Policy

India’s global exchanges await the ‘GIFT’ of rupee futures trade

Lokeshwarri SK BL Research Bureau | Updated on January 09, 2018

RBI is yet to decide on rupee derivative trade at Gujarat’s IFSC

The international financial services centre (IFSC) at the Gujarat International Finance Tec-City (GIFT) is evolving well, with the various exchanges in the zone progressing fast. There are, however, many regulatory issues that still need to be ironed out to help this nascent venture grow to its potential. The most important clearance awaited is with respect to allowing the trading of rupee derivatives.

The country’s leading bourses, the BSE and the NSE, have opened international exchanges at GIFT City. In November, the BSE’s India INX clocked an average daily turnover of around $87 million, against $5 million in March. The National Stock Exchange’s NSE IFSC, which began operations relatively late, is catching up. Both bourses recorded a cumulative trade value of over $100 million in November.

No to rupee futures

Markets regulator SEBI has allowed the exchanges to list and trade index, stock (both domestic and overseas listed companies) and commodity derivatives. However, the RBI is yet to permit trade in rupee futures at the IFSC. Experts say the central bank is apprehensive of losing control over rupee movement if offshore entities are permitted to trade in currency futures.

The RBI’s stance is puzzling, since it is widely known that there is a thriving offshore market for the rupee. The principal reason for setting up the IFSC was to move the offshore rupee trade to a zone within India so that speculation could be controlled. A March 2016 paper titled Features and trends in the non-deliverable forwards (NDF) market for the Indian rupee, by the Finance Research Group (FRG) at IGIDR, and commissioned by the City of London, estimates that the offshore markets for the rupee, such as the NDF market and the Dubai and Singapore exchanges, earn nearly $9.2 billion annually as fee income from rupee trades. The country can, literally, cash in on this if trades were permitted at the IFSC.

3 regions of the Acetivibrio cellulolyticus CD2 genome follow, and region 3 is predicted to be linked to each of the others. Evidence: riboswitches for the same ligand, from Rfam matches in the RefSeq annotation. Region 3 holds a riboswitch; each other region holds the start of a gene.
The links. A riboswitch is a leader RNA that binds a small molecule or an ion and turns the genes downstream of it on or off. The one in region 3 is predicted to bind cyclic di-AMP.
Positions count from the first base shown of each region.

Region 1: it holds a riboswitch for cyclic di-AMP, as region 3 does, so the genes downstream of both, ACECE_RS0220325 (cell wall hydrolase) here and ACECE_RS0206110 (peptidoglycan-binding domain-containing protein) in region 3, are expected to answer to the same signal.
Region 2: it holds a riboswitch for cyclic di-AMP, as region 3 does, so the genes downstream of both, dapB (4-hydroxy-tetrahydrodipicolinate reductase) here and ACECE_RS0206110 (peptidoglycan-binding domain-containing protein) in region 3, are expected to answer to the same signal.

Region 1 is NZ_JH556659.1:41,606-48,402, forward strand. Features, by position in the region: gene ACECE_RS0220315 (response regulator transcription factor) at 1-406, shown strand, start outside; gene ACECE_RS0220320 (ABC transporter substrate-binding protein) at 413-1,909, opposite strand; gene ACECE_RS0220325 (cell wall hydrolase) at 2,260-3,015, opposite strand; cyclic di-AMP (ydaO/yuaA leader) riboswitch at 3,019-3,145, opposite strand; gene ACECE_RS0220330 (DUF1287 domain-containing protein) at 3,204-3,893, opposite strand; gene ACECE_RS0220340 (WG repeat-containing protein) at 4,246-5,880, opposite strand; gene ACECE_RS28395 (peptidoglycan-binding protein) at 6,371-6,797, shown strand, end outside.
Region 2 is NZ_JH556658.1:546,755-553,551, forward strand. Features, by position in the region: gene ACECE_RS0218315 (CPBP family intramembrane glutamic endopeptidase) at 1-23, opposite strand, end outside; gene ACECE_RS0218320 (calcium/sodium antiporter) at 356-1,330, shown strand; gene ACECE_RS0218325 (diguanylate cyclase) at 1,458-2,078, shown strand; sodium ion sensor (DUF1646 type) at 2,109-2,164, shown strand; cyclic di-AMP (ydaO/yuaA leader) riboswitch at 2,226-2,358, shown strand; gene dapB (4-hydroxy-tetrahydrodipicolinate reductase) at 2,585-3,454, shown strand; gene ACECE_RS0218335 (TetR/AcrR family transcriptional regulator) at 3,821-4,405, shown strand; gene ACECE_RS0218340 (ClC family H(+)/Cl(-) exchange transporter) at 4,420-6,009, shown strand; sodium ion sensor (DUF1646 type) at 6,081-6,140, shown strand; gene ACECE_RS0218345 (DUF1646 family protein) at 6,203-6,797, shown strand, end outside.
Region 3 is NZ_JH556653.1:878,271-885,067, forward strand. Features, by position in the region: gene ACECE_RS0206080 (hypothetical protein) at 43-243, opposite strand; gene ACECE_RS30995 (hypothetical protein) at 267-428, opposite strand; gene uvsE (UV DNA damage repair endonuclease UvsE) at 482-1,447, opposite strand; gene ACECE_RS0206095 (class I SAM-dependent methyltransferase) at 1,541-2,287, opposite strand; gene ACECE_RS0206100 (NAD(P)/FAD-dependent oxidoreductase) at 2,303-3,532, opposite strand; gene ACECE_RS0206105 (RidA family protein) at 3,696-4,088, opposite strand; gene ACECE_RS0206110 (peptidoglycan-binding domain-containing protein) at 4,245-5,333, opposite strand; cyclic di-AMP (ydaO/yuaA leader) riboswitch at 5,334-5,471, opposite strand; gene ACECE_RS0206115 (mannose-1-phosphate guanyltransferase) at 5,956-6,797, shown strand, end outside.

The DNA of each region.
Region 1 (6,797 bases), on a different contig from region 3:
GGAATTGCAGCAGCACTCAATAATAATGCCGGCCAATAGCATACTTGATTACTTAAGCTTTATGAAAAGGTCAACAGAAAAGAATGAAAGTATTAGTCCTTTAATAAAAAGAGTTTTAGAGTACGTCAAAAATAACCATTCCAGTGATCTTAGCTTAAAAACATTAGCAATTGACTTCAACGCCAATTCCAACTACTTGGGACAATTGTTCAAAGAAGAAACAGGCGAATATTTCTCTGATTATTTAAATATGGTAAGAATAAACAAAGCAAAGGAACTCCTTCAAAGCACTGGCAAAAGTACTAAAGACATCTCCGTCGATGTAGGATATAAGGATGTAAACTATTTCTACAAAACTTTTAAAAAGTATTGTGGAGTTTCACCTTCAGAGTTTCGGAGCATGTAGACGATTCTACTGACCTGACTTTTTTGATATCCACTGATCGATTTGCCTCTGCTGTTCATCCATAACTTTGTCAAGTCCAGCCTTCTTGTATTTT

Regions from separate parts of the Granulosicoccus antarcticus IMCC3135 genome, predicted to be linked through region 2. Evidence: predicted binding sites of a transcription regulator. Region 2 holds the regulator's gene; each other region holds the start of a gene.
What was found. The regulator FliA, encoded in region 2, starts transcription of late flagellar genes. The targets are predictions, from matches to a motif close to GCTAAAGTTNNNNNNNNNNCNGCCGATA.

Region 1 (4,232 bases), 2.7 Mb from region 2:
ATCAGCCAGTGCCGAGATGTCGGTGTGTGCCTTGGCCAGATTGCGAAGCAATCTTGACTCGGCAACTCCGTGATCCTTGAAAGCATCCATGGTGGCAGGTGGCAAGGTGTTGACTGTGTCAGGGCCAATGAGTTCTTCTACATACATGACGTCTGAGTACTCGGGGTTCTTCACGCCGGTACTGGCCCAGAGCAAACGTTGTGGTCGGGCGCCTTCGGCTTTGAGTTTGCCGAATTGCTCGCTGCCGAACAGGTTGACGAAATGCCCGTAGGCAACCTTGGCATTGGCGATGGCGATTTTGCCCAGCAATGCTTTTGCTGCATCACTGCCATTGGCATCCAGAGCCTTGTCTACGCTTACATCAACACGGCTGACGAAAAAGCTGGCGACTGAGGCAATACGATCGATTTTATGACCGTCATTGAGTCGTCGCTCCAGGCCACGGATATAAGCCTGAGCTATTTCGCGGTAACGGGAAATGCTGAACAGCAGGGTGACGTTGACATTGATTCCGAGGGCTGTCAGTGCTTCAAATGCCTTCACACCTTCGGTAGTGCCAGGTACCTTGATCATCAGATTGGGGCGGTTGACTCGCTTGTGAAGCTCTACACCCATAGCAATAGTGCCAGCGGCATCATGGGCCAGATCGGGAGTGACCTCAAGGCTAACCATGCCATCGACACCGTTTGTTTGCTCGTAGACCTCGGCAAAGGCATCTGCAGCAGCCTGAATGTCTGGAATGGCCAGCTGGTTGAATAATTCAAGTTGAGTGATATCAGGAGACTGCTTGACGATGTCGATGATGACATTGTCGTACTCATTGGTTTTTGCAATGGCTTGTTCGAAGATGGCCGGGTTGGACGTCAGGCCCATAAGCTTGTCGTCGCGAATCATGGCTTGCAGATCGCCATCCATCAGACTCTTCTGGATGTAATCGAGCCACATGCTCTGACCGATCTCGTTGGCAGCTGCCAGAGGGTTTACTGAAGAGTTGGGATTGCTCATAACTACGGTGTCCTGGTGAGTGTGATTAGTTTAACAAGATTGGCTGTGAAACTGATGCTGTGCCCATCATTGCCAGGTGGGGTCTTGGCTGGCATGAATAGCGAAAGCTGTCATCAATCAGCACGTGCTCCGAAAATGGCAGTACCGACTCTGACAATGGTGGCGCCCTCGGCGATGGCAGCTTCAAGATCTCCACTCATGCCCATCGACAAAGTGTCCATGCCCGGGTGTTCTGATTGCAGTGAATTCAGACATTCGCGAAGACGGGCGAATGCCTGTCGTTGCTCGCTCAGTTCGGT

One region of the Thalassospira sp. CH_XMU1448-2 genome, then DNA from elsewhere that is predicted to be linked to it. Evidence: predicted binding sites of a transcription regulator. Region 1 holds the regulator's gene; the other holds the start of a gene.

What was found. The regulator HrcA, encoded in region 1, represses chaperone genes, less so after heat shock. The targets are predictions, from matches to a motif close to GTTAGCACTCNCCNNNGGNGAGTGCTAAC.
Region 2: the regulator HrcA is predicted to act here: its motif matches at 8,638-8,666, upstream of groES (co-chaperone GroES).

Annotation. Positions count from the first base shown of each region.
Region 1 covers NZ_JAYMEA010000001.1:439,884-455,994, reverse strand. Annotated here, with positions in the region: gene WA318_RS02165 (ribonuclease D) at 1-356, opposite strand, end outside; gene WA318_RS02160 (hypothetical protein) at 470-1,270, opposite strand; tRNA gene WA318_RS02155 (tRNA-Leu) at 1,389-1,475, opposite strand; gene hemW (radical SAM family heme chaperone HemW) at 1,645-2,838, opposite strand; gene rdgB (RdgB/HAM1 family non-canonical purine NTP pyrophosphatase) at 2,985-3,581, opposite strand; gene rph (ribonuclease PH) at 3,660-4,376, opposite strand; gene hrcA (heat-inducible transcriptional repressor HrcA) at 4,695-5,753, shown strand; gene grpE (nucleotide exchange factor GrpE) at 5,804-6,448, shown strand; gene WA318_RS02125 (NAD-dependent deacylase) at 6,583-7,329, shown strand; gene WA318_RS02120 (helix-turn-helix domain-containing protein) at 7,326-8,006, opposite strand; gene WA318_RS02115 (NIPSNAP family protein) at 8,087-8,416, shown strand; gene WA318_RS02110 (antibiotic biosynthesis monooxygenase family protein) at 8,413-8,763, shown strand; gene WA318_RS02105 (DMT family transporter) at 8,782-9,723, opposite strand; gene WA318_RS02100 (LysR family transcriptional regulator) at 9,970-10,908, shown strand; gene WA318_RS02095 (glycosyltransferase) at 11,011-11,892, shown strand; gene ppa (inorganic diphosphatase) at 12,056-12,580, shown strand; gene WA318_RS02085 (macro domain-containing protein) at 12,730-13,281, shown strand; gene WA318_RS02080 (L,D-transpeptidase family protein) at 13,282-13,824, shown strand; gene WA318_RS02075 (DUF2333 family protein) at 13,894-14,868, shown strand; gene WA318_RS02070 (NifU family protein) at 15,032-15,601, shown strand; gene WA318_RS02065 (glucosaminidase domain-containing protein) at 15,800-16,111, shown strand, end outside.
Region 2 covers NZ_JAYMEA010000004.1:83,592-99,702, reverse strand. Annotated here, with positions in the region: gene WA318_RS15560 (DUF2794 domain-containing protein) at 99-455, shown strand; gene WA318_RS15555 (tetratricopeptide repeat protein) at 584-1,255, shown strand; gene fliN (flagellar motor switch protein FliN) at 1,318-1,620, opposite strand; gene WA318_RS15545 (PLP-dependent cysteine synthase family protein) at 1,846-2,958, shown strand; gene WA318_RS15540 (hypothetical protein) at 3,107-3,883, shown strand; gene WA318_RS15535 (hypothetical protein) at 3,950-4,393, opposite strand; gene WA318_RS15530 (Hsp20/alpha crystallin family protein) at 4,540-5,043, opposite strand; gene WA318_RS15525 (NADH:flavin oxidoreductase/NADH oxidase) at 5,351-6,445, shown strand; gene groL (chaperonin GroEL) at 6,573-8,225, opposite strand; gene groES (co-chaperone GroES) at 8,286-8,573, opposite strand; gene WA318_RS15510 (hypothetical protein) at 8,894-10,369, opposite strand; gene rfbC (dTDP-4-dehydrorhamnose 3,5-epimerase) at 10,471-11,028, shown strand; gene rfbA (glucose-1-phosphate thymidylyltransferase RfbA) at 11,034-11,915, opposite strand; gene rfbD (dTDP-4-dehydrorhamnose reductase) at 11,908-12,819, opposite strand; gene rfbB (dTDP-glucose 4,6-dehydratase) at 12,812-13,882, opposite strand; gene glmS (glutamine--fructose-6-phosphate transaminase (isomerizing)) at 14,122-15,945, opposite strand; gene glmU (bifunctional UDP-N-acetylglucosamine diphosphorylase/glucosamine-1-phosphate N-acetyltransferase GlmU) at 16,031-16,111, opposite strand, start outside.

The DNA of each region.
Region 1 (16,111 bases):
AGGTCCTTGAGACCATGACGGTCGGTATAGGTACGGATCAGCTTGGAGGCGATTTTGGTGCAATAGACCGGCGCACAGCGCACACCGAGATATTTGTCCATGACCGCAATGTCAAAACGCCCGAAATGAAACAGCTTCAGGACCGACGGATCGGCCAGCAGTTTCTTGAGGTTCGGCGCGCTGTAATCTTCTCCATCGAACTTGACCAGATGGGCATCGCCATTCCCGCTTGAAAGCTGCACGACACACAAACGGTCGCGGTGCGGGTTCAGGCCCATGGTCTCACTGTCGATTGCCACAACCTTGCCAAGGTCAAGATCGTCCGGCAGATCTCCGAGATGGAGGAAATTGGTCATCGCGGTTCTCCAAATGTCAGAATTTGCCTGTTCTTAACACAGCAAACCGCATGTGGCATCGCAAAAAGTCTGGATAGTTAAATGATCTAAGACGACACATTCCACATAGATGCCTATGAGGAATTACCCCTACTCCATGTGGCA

According to the report, the daily traded volume of the rupee in the onshore market was around $47.8 billion in the second quarter of 2016, while the offshore market for the rupee traded nearly $18.3 billion daily. The opaque NDF market accounted for a bulk of these offshore transactions.

Rupee trades boom

Another reason for permitting the trading of rupee futures on the GIFT IFSC is the surging interest in the rupee in overseas markets. On the Singapore stock exchange, the INR/USD futures trade recorded an 89 per cent jump in year-on-year (Y-o-Y) volume in October 2017. INR/USD futures traded on the CME hit a daily record of over 5,000 lots in May 2017. Traded volume of these futures on CME have nearly doubled in the first two quarters of 2017. The rupee options traded on the DGCX in Dubai also recorded a 40 per cent Y-o-Y in August this year.

Such movement is supported by the strength in the rupee this calendar year, the improving forex reserves, the lower level of public debt, and the country’s relatively superior economic growth. This is also corroborated by surging FPI flows into Indian debt.

Published on November 19, 2017

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